Predictions for 2012 Marin Real Estate Market

Andy's real estate crystal ball predicts multiple offers, low and high end markets, distressed properties and more.

Contrary to popular belief I actually do possess a crystal ball and I consult with it on a regular basis when making real estate guesses, I mean prognostications.  Sometimes the ball is a little murky and even misleading, so please don’t shoot the messenger.  I'm serious, please don’t shoot me if I’m wrong.

Multiple offers are back! 

That’s right, if you are a seller in the Marin market in 2012 and you price your house well you can reasonably expect to see more than one offer, especially in the first quarter of 2012 when inventories are expected to remain low and demand high.

Bottoming out of entry level sectors throughout Marin

In the current real estate climate it’s hard to imagine prices getting much lower.  Already for entry level homes it makes more sense to purchase than rent, so buyers should not expect prices to fall further on entry level homes.  That would be like looking the gift horse in the mouth.  Turn your back on those sales, and the horse may kick you in the rear.  Anticipate intense competition for these homes.

Demand for ultra-high priced homes to pick up, slightly 

As of Dec. 30, 2011 there have been 154 single-family home sales over $2 million in Marin.  In 2010 there were 161.  Both years were better than the 127 sales in 2009, which was understandable after the mortgage meltdown of August 2008.  To put this into perspective, in 2008 there were 220 sales, and 2007 saw a whopping 283 sales.  I’m predicting between 170 and 190 single family home sales over $2 million in Marin.

More that 1800 listings won’t sell in 2012

This year 1,990 listings were cancelled, expired or temporarily taken off the market.  There is some overlap, as some homes were listed and didn’t sell more than once.  If you think 2011 was bad, 2,299 didn’t sell in 2010, and 2,183 didn’t sell in 2009.  In 2008 that number was only 962, and 2007 562.  These are a barometer of the health of our market, and 2012 should continue to see improvement.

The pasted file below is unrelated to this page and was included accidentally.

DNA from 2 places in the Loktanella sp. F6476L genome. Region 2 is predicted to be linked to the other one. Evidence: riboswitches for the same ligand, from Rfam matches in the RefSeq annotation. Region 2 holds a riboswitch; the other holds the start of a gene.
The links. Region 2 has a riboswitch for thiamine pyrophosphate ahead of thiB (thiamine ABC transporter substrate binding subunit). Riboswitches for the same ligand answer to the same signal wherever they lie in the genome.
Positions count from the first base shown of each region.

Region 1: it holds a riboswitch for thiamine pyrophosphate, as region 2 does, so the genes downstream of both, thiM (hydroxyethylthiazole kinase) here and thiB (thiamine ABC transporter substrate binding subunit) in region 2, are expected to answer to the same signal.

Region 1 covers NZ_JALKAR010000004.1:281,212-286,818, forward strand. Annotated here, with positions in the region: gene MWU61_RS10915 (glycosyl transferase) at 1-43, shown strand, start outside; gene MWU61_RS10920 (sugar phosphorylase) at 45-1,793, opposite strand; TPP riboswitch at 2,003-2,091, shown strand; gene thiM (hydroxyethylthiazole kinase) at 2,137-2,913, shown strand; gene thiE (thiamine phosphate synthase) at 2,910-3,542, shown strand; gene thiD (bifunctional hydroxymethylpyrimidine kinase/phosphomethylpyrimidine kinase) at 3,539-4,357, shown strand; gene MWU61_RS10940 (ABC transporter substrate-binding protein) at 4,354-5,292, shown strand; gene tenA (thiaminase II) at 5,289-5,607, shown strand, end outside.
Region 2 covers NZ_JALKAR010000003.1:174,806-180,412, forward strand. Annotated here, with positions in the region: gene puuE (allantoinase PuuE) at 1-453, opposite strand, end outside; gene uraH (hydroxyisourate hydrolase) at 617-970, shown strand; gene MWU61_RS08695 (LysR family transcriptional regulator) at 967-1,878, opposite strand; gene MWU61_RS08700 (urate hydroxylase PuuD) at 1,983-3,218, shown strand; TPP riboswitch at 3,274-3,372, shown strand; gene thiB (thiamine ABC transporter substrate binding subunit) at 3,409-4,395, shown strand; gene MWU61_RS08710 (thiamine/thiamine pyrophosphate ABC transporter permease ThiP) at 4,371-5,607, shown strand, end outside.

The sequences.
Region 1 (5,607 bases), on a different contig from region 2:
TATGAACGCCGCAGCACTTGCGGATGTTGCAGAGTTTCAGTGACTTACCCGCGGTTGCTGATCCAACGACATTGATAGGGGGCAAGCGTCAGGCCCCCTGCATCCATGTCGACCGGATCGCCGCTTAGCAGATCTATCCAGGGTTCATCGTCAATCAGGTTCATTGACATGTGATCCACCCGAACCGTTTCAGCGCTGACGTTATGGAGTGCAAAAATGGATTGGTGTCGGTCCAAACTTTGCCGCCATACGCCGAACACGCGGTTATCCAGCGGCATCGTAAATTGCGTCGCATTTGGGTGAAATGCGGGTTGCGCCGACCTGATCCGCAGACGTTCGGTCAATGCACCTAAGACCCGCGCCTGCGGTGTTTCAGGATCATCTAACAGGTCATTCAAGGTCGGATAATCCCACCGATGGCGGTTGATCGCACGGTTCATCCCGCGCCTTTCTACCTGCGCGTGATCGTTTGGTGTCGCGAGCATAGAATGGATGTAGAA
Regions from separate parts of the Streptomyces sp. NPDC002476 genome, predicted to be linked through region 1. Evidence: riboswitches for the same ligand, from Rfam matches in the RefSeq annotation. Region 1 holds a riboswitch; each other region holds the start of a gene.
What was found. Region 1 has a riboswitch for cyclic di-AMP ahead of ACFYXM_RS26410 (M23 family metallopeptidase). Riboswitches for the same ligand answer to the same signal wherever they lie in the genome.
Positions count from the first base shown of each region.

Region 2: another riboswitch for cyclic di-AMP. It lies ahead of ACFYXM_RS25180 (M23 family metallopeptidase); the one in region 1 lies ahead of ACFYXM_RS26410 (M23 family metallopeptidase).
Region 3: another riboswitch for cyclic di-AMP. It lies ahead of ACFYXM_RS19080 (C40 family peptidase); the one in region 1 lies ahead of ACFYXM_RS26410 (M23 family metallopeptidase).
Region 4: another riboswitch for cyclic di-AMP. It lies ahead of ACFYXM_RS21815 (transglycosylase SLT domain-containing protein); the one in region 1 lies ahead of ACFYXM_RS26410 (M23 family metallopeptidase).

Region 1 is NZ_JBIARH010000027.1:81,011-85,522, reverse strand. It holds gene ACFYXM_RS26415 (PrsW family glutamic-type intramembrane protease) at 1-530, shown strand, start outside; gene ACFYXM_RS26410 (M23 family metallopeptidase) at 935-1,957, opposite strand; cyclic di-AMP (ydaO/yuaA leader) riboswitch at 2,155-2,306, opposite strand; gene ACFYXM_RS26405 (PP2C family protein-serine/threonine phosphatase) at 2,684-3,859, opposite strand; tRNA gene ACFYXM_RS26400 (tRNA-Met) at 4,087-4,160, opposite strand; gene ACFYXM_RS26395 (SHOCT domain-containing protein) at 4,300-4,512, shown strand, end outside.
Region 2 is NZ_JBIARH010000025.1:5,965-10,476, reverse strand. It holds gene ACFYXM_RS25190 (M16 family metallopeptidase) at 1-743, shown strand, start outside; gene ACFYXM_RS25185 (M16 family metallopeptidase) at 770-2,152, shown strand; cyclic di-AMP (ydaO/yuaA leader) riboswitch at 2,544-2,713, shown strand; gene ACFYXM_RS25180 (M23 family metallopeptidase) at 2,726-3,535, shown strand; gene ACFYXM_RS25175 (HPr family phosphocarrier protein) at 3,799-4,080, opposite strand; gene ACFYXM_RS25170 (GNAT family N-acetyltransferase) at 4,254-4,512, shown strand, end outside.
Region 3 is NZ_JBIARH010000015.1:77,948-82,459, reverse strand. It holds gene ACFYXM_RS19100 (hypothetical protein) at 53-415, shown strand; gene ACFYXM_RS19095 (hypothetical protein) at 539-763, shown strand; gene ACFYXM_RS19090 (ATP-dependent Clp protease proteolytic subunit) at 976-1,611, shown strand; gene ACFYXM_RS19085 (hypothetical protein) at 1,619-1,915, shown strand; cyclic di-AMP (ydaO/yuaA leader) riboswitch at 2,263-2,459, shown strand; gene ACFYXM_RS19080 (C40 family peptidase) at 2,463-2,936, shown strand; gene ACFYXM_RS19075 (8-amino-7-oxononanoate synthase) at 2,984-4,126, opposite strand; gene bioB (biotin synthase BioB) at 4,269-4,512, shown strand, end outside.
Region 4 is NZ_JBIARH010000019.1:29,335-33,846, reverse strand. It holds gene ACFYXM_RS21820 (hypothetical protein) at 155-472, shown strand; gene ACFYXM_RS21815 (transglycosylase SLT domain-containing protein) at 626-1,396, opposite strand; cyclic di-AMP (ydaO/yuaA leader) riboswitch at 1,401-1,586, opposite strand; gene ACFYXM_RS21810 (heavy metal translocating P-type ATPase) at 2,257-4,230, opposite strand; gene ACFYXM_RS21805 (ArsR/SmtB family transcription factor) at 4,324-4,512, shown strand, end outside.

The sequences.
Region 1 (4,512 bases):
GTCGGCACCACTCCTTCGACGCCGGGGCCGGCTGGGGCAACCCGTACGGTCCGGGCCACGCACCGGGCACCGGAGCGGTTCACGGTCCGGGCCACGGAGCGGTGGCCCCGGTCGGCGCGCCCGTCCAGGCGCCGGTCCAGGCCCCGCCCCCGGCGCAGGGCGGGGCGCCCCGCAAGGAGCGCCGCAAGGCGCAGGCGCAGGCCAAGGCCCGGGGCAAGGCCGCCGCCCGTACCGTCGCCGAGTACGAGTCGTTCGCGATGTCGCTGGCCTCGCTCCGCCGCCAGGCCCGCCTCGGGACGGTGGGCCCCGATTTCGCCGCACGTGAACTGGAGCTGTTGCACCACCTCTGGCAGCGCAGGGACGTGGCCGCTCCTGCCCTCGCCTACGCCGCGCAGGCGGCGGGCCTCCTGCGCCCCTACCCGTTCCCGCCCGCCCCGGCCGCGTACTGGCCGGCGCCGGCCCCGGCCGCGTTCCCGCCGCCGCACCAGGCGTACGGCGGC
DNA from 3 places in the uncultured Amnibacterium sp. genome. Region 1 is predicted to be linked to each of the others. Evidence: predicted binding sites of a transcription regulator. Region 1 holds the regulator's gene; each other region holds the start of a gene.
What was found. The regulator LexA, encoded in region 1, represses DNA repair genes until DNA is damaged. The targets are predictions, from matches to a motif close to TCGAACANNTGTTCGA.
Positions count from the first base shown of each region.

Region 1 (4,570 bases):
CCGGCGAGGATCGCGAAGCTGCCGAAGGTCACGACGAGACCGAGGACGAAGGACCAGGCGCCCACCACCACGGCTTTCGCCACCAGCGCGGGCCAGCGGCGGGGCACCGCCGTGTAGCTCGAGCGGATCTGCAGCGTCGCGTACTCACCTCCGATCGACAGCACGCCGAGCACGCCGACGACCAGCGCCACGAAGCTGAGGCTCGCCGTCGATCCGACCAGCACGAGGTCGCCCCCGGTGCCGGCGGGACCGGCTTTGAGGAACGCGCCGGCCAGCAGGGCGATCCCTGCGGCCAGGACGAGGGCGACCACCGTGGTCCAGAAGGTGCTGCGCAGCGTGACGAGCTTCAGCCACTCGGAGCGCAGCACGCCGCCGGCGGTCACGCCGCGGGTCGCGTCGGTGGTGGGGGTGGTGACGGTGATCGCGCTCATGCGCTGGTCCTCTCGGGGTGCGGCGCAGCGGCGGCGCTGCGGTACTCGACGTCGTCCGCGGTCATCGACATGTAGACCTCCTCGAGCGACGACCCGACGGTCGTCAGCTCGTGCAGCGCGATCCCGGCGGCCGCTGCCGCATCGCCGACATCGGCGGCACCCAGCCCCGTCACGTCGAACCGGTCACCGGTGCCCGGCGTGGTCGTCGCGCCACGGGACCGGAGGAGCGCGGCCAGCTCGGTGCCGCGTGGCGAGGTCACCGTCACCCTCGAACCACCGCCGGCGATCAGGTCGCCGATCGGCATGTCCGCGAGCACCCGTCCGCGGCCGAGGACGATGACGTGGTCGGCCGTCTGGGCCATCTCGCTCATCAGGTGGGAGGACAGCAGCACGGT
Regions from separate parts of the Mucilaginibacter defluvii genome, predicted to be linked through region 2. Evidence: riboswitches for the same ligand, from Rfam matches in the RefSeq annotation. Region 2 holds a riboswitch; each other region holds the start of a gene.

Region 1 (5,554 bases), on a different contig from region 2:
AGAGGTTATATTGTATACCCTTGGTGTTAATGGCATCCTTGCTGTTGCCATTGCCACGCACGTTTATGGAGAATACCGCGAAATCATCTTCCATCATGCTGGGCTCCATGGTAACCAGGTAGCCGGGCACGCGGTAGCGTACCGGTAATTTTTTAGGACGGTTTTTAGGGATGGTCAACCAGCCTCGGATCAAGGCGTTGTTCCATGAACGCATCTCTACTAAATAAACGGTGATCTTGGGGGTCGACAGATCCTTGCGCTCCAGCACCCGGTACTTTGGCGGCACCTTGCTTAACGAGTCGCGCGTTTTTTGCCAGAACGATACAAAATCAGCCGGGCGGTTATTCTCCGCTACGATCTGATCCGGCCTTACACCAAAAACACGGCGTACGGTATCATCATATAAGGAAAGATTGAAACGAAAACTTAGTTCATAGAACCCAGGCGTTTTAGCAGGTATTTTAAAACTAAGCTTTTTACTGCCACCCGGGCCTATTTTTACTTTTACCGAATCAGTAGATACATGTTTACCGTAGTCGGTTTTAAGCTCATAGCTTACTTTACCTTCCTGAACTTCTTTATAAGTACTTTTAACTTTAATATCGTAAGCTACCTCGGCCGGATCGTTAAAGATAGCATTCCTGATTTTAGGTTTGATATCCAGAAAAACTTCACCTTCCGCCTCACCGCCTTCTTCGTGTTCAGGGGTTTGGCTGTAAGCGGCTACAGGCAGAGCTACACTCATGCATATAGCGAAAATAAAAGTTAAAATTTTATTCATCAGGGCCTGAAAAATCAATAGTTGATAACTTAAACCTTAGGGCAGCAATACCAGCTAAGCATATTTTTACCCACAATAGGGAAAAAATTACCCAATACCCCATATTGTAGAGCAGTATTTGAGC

Persistence of foreclosures and distressed sales

Sorry folks, but distressed properties have not gone away, and I expect them to continue to be an active segment of the market in the coming year.  The good news is that these sales will no longer necessarily weigh the market down as they have in the past because prices have already taken such a big hit.  It’s common to now see multiple offers on well-priced distressed properties.

This year, we’ve seen 759 distressed sales in Marin, which includes short sales, bank owned properties, VA repos, notices of default and properties in foreclosure.  In 2010 that number was 606 and 2009 it was 616.  2008 we had just 411.  In 2007, when this cycle began we had 31.  With 401 distressed properties currently on BARIES MLS we could easily see 700 or even 800 distressed sales in 2012.

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John Ferguson January 11, 2012 at 08:12 PM
If your comparison is renting in SF vs. owning in Marin, that's a very different conversation than the one we're currently having. Apples to oranges I would say. In a flat or declining market with stagnant wage growth I don't believe in the concept of 'starter home'. The concept I'm considering is buying (and holding) vs. renting in a single market - in my case, Fairfax. I don't really have any interest in living anywhere else at this point. My kids are in school and we're very happy here. Rent increases certainly play into the equation. I haven't seen a significant rent increase outside COLA since I've lived in Marin, so it's pretty speculative that the rental market will suddenly heat up and rents would increase around where I live. If I could buy a house and pay a fully loaded cost (mortgage, tax, insurance and upkeep) that was under say 115% of my rental costs I would buy but it's not even within 140% by my calculations. The great thing about this is that I can always track the rent ratios in my area and if they drop below 16 I'll be looking to buy. Currently they're at 20, so we're not close. At my current rent payment, a comparable 3/2 home would have to be priced below $450k to meet my criteria. When you find a decent 3/2 house on flat land in the Ross Valley for under that, please let me know.